“No, that’s okay.”
It was a late afternoon in March 2008. My friend-of-a-friend stranger-status travel-buddy-turned-eventual-friend was hanging out in a nearby cafe. I don’t remember why he wasn’t interested in climbing the tower, but I remember that I had not been able to do so the last time I was at Notre Dame, and hey, it’s not every day that I’m in Paris. And I love views from above.
I stood in line outside of the cathedral. I waited for a while, in the cold, in the light rain, bare hands stuffed in the pockets of my thin black-and-red checkered jacket, looking for warmth that wasn’t there. I watched the passersby, as I always did, probably wishing that a cute boy at whom I could smile and giggle was standing with me, as I usually wished in times like those. Romantic ideals of western Euro trips hold fast.
I climbed the 387 steps loosely sandwiched between the rhythmic footsteps of other tourists, echoes of complaints and jokes and foreign tongues bouncing off the walls. The procession stirred the listlessness of humidity and history that permeated the air of the narrowing heights. At the top, everyone rejoiced in the exodus from the congested staircase and hastily spread out in both directions.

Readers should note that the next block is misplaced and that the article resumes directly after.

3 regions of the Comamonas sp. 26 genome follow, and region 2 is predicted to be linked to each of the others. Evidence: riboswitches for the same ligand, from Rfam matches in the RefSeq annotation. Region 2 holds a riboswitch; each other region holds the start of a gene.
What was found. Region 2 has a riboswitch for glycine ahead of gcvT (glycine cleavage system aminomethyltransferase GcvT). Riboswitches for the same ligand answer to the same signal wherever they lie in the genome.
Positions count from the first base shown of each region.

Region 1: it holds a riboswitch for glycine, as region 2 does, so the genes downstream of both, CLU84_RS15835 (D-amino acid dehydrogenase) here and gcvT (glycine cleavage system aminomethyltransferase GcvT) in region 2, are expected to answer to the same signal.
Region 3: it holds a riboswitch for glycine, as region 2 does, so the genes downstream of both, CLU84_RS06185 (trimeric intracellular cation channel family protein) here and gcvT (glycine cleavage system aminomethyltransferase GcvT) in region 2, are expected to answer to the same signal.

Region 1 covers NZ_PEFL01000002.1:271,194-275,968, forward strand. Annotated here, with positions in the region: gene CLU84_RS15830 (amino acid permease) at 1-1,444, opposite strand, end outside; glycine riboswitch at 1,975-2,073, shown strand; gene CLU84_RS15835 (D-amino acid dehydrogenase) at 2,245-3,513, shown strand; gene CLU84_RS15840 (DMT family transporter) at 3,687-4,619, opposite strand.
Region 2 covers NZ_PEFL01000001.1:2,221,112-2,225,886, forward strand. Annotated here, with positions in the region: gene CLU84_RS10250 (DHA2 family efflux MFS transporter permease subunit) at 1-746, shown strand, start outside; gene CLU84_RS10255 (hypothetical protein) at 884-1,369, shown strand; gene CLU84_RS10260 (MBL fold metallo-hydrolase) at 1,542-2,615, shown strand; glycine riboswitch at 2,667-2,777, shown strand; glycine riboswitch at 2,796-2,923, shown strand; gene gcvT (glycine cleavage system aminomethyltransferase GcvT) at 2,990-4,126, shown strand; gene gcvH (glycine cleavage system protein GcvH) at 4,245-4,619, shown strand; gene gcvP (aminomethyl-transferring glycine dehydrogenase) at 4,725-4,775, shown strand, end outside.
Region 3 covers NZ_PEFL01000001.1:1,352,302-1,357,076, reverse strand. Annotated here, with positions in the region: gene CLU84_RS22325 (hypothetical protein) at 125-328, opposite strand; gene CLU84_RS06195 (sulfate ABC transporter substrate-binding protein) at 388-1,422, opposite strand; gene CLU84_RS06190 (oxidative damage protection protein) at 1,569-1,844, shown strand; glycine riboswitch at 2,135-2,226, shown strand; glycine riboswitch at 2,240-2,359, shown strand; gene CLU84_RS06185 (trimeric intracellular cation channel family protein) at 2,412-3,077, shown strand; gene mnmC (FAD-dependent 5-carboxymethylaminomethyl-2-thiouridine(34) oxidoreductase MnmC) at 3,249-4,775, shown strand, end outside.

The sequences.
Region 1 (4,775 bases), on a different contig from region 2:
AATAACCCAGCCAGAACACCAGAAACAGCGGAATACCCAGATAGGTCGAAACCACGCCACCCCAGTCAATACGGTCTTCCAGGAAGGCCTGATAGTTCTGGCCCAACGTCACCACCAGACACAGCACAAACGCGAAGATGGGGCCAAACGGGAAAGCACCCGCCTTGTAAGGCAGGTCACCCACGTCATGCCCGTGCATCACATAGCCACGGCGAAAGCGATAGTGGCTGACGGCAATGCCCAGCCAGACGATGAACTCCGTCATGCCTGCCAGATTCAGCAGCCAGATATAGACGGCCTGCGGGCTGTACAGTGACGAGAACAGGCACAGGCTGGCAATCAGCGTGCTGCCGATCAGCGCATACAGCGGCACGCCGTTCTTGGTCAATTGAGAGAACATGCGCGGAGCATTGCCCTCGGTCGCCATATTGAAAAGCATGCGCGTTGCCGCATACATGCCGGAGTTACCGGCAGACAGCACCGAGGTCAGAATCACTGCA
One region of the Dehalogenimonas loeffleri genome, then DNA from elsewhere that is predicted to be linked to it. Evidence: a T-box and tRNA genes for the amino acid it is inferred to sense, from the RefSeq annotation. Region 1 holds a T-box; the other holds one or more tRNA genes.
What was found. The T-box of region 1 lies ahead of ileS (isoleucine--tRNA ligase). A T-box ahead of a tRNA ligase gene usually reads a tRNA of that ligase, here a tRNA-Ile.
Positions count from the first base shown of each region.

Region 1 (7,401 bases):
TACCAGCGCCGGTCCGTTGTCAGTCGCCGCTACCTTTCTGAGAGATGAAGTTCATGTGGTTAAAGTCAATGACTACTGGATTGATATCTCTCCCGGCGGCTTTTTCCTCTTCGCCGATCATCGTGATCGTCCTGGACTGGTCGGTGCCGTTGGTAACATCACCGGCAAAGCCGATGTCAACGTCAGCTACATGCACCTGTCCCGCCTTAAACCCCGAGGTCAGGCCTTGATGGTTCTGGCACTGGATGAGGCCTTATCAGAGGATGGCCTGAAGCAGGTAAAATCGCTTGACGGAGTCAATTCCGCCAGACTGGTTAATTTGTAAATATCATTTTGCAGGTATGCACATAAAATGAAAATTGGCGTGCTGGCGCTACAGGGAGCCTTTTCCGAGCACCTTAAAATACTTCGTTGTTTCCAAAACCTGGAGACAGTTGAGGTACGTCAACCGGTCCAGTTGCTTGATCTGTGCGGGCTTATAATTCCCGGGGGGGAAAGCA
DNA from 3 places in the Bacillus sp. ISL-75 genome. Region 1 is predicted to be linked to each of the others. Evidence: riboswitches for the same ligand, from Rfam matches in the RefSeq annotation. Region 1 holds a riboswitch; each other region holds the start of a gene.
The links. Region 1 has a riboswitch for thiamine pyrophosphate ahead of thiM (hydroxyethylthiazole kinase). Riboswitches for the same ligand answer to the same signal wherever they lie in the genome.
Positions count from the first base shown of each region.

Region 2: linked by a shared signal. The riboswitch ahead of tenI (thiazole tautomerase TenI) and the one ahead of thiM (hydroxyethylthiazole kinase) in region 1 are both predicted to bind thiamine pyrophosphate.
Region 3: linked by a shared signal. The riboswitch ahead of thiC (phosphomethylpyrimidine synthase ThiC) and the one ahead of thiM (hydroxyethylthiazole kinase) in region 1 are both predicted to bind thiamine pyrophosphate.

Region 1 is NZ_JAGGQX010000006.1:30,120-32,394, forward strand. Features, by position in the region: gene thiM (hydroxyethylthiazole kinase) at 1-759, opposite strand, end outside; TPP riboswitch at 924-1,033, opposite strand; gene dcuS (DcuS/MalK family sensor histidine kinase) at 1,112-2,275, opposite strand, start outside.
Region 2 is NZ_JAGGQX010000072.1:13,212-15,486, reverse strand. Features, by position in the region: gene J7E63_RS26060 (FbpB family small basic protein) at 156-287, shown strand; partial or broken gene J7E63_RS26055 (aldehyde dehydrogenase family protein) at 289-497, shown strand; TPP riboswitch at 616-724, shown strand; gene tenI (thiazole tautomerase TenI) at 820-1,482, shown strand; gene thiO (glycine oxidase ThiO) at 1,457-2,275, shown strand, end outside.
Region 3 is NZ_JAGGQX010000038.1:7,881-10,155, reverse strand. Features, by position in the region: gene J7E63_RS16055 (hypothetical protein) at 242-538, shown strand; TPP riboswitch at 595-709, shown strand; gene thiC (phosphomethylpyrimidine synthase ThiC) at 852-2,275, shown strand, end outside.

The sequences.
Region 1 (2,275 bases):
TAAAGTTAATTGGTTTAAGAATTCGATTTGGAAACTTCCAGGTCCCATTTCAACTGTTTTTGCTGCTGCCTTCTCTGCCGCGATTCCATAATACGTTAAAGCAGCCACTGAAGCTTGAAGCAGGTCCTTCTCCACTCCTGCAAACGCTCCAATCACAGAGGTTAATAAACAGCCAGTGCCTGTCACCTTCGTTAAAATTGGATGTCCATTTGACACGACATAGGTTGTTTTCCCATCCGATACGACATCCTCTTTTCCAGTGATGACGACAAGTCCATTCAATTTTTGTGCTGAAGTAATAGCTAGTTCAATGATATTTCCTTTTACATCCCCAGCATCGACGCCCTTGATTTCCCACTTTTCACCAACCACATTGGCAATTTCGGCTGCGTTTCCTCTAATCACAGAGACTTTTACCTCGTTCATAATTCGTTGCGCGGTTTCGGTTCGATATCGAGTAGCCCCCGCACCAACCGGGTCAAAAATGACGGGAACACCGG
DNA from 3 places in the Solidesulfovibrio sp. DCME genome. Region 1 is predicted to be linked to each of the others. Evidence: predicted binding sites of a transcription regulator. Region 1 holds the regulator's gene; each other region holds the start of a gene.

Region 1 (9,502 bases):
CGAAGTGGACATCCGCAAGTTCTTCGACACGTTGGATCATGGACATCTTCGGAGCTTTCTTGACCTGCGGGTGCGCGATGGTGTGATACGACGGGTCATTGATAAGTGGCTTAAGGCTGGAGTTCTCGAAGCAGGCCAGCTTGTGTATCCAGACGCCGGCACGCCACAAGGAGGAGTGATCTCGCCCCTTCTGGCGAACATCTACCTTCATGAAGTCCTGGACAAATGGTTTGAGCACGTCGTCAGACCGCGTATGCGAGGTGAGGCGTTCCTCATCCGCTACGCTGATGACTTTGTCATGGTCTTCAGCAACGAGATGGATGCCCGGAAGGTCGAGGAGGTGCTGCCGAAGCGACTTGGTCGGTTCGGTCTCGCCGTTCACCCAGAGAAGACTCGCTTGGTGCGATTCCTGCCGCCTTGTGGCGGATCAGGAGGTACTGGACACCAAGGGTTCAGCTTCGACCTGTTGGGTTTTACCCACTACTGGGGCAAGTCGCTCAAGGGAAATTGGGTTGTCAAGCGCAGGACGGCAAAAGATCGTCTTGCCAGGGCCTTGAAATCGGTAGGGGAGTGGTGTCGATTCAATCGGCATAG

The air was dim and fresh, the way a city seems haphazardly washed after a misty shower, in the transition when night takes its turn to bathe the world in shadows.
I asked a group of not-fully-adults who looked about my age if they wanted their picture taken. They posed eagerly and affectionately with each other, and I wished I was part of their group, or atop the tower with any friends at all. One of them gestured courteously towards me, wondering if I, too, wanted my picture. I automatically shook my head with a polite smile, the way I would when a Nigerian Prince emails me about transferring large sums of money.
“No, that’s okay.”
Except that it wasn’t a scam, it wasn’t manipulative or complicated; it was just a stranger returning a favor, and I declined without taking a second to recall that photographs are the one thing of which I never have enough.
Maybe one day, I’ll visit again, breathing in my favorite city in the world, the one that Buzzfeed confirms I should actually live in (so of course it must be true), and I’ll have someone take my picture in front of the distant skyline.
With the view of Paris behind me, for the memory of Paris before me.